US Airports Saw Massive Lines After Coronavirus Travel Restrictions
“The federal government needs to get its s@#t together. NOW,” Illinois Gov. J.B. Pritzker tweeted in response to long lines at Chicago's O'Hare International Airport.
After the Trump administration ordered travel restrictions because of the coronavirus, people arriving at US airports Saturday night faced long waits in dense crowds — the kind of mass gatherings that public health officials have advised against.
People arriving in the US shared accounts of chaos and confusion as they waited to go through customs at airports including Chicago's O'Hare International Airport and Dallas/Fort Worth International Airport. Photos showed winding lines and shoulder-to-shoulder crowds, with people reporting wait times from 5 to 7 hours long.
“The federal government needs to get its s@#t together. NOW,” Illinois Gov. J.B. Pritzker tweeted in response to the situation at O'Hare.
The chaos comes after the Trump administration announced new rules forcing all US travelers from 26 European countries to reroute flights to arrive at just 13 airports. The rule went into effect at 11:59 p.m. Friday.
The administration had previously blocked all foreign nationals who have been in mainland Europe in the two weeks prior to their planned visit from entering the US. On Saturday, Trump announced that foreign nationals who had been in the UK and Ireland would also soon be blocked.
“We knew when the president gave the orders that European travel back to the United States was going to be cut off, that there would be an influx of people, Americans and others, that would come before the final cutoff,” Pritzker said on NBC's Meet the Press Sunday.
The new rules, and all the confusion about implementing them, led to airport hell for Americans traveling back from Europe over the weekend.
Brendan Schachle, a 26-year-old in Raleigh, North Carolina, told BuzzFeed News his family trip to Barcelona ended with the frantic rebooking of flights that were scheduled to take the seven of them through five different airports.
Originally, Schachle was supposed to fly from Barcelona to London and then straight back to Raleigh. But because of the travel restrictions, had to rebook his trip to fly from London to Washington, DC to Charlotte, North Carolina and then to Raleigh. The whole family wound up missing their connecting flights from DC and rented a car to drive them home to Raleigh.
Schachle said the airport in DC was absolute mayhem, and that he and his fellow travelers were crammed in together, bucking CDC recommendations to practice social distancing to stop the spread of the virus.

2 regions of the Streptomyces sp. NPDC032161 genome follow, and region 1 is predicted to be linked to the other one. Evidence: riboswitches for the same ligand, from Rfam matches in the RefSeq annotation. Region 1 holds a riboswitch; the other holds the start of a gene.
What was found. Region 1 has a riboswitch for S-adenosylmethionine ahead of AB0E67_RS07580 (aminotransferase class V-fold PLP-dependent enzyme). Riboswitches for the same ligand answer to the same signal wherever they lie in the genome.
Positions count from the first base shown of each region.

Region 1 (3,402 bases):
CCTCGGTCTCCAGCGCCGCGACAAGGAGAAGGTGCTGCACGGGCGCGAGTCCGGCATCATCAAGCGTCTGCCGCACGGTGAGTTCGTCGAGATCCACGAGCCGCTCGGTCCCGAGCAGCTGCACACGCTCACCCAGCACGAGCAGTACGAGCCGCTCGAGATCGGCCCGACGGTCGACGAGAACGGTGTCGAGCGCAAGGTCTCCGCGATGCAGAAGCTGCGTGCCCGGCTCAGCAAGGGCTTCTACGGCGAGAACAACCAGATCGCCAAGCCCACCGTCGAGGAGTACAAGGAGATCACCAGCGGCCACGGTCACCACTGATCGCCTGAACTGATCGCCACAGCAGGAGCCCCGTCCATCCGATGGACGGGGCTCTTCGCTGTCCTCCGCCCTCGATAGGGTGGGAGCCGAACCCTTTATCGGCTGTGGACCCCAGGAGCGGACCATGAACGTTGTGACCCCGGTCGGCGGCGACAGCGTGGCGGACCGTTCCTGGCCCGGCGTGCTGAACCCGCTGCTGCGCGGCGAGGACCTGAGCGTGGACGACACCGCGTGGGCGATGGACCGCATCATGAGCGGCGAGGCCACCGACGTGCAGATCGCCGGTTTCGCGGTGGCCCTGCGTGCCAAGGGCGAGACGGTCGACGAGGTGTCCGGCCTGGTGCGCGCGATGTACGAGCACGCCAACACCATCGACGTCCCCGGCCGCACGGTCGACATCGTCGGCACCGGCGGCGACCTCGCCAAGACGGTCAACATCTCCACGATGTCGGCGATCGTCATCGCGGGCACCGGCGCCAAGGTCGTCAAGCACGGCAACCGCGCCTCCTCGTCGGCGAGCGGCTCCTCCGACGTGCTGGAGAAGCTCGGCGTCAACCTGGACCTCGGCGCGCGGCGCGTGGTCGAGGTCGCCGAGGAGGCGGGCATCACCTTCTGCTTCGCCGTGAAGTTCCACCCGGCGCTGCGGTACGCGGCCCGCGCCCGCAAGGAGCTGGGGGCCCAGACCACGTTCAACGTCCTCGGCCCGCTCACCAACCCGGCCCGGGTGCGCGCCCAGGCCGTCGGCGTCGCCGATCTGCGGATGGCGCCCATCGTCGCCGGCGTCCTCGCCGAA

“[We were] just on line after line after line, just packed in there, thinking, ‘Hey, I hope no one has [the coronavirus], because at this point, we’re all going to get it,” Schachle said.
Schachle said the biggest mess was the line intended to screen travelers for coronavirus. Travelers had their temperatures taken, and were asked to fill out a simple questionnaire that asked whether they were experiencing any symptoms.
“It’s a mess there, everyone’s just huddled in, trying to answer the questions and get going, and we’ve realized everyone’s missing their flights at this point," said Schachle. "They actually asked at one point, ‘Does anyone waiting in line have a connection in the next 30 minutes?’ And 95% of people raised their hands.”
In Chicago Saturday, a reporter tweeted a photo showing a large crowd filling a hallway and said that police were handing out water and disinfectant wipes.
Meanwhile, passengers at DFW told a local television reporter that they were not offered hand sanitizer, gloves, or masks while they waited, and hadn’t had their temperatures measured.
A student in Chicago told the New York Times that she had had to wait for seven hours and ultimately missed her connecting flight after arriving from Frankfurt. “They gave us water and snacks but no updates on how long or what stages we had to go through,” said Gabrielle Osterman said.
In response to the crowds, the official O'Hare Twitter account acknowledged that customs processing was taking "longer than usual."
"We’ve strongly encouraged our federal partners to increase staffing to meet demand,” the airport's statement said.
Acting Department of Homeland Security Secretary Chad Wolf, who oversees the TSA, tweeted that the DHS was aware of the situation and was working to expedite the screening process by adding more staff.
“It currently takes ~60 seconds for medical professionals to screen each passenger,” Wolf added on Twitter. “We will be increasing capacity but the health and safety of the American public is first & foremost.”
On Sunday, a top public health official downplayed the chaos.
“I don’t think anything went wrong. I think it’s just the nature of the problem,” said Dr. Anthony Fauci, director of the National Institute of Allergy and Infectious Diseases, in a separate appearance on Meet the Press.
“That’s just not right. I have enormous respect for Dr. Fauci, but that’s just incorrect,” Pritzker responded afterward. “They should have increased the Customs and Border Patrol numbers, and they should have increased the number of CDC personnel on the ground doing those checks. They did neither of those.”
Pritzker emphasized that hundreds of people were stuck in a small area inside O'Hare.
“And that’s exactly what you don’t want in this pandemic," he said. "So we have that problem and then today it’s going to be even worse."